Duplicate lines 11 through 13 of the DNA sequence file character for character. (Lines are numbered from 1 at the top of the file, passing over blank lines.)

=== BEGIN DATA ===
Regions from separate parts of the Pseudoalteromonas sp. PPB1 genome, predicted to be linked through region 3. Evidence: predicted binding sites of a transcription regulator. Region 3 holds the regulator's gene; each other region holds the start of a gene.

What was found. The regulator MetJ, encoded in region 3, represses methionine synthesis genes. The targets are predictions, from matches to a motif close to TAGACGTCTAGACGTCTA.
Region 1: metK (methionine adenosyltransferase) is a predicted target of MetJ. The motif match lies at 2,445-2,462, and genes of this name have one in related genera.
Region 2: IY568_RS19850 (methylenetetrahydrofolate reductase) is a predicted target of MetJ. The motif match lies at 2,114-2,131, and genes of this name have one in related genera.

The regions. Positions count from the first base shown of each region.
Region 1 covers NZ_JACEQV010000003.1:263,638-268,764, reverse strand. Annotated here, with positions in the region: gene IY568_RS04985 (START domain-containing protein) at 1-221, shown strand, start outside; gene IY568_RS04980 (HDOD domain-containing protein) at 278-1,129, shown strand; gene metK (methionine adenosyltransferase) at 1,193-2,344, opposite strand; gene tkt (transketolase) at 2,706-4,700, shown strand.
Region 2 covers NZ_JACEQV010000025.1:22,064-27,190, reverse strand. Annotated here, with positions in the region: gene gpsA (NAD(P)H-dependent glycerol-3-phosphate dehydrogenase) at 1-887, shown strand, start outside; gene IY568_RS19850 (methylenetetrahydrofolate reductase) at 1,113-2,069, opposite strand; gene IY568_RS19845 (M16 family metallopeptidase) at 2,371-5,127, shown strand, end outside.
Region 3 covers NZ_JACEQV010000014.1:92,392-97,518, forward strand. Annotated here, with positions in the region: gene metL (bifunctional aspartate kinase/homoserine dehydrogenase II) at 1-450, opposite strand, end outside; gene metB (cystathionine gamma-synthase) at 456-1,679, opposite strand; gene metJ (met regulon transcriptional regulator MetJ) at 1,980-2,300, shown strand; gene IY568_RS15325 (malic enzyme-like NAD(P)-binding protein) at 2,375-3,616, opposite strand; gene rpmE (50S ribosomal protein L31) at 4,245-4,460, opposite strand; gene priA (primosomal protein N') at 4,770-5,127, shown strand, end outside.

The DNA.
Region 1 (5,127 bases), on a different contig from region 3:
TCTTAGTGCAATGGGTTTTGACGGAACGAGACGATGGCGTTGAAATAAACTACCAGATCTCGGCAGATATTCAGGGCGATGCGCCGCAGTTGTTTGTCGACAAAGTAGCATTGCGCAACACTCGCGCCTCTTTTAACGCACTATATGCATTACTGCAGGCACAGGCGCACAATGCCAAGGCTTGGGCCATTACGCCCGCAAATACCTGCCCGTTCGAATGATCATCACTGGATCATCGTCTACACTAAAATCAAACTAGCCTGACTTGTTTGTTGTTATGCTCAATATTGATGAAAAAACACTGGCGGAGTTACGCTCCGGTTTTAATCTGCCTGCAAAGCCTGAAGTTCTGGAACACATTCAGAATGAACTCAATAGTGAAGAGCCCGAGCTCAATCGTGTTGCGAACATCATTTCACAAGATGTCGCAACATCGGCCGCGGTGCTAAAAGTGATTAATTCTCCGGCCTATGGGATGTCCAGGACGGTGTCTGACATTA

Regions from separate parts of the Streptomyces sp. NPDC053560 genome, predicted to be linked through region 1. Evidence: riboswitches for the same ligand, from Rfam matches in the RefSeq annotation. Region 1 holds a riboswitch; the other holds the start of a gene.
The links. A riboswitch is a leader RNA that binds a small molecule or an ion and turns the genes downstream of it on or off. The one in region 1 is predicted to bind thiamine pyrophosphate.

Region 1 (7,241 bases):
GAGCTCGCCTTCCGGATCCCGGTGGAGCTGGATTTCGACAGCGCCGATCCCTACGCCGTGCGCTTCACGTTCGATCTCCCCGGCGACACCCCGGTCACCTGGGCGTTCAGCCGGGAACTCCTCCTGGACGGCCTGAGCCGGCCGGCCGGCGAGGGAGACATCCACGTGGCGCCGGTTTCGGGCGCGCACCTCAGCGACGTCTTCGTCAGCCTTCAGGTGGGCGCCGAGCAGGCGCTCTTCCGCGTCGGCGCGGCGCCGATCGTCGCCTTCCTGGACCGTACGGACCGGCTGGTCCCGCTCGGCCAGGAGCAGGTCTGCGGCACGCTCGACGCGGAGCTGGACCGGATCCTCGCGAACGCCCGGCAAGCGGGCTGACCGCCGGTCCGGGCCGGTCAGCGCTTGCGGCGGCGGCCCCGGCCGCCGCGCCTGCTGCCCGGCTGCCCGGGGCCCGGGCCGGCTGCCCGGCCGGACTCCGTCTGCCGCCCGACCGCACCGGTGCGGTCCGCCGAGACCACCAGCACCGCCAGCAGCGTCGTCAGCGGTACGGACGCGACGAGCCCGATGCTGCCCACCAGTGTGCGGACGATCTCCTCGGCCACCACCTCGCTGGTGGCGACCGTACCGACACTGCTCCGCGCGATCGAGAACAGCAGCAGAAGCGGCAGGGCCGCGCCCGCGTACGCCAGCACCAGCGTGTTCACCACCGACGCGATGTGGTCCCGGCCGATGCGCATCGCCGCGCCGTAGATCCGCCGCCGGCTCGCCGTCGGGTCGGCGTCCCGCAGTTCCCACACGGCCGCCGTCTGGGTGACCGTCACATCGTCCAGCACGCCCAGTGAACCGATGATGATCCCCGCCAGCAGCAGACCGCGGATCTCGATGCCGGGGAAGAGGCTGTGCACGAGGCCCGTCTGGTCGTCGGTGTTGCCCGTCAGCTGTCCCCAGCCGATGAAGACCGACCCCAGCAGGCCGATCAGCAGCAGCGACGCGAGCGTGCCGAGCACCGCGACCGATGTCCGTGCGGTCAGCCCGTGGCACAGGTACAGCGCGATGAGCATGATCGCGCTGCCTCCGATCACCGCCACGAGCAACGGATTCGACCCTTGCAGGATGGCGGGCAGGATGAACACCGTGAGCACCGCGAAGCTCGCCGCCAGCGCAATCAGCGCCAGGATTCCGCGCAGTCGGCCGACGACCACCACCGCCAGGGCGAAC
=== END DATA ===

TCTTAGTGCAATGGGTTTTGACGGAACGAGACGATGGCGTTGAAATAAACTACCAGATCTCGGCAGATATTCAGGGCGATGCGCCGCAGTTGTTTGTCGACAAAGTAGCATTGCGCAACACTCGCGCCTCTTTTAACGCACTATATGCATTACTGCAGGCACAGGCGCACAATGCCAAGGCTTGGGCCATTACGCCCGCAAATACCTGCCCGTTCGAATGATCATCACTGGATCATCGTCTACACTAAAATCAAACTAGCCTGACTTGTTTGTTGTTATGCTCAATATTGATGAAAAAACACTGGCGGAGTTACGCTCCGGTTTTAATCTGCCTGCAAAGCCTGAAGTTCTGGAACACATTCAGAATGAACTCAATAGTGAAGAGCCCGAGCTCAATCGTGTTGCGAACATCATTTCACAAGATGTCGCAACATCGGCCGCGGTGCTAAAAGTGATTAATTCTCCGGCCTATGGGATGTCCAGGACGGTGTCTGACATTA

Regions from separate parts of the Streptomyces sp. NPDC053560 genome, predicted to be linked through region 1. Evidence: riboswitches for the same ligand, from Rfam matches in the RefSeq annotation. Region 1 holds a riboswitch; the other holds the start of a gene.
The links. A riboswitch is a leader RNA that binds a small molecule or an ion and turns the genes downstream of it on or off. The one in region 1 is predicted to bind thiamine pyrophosphate.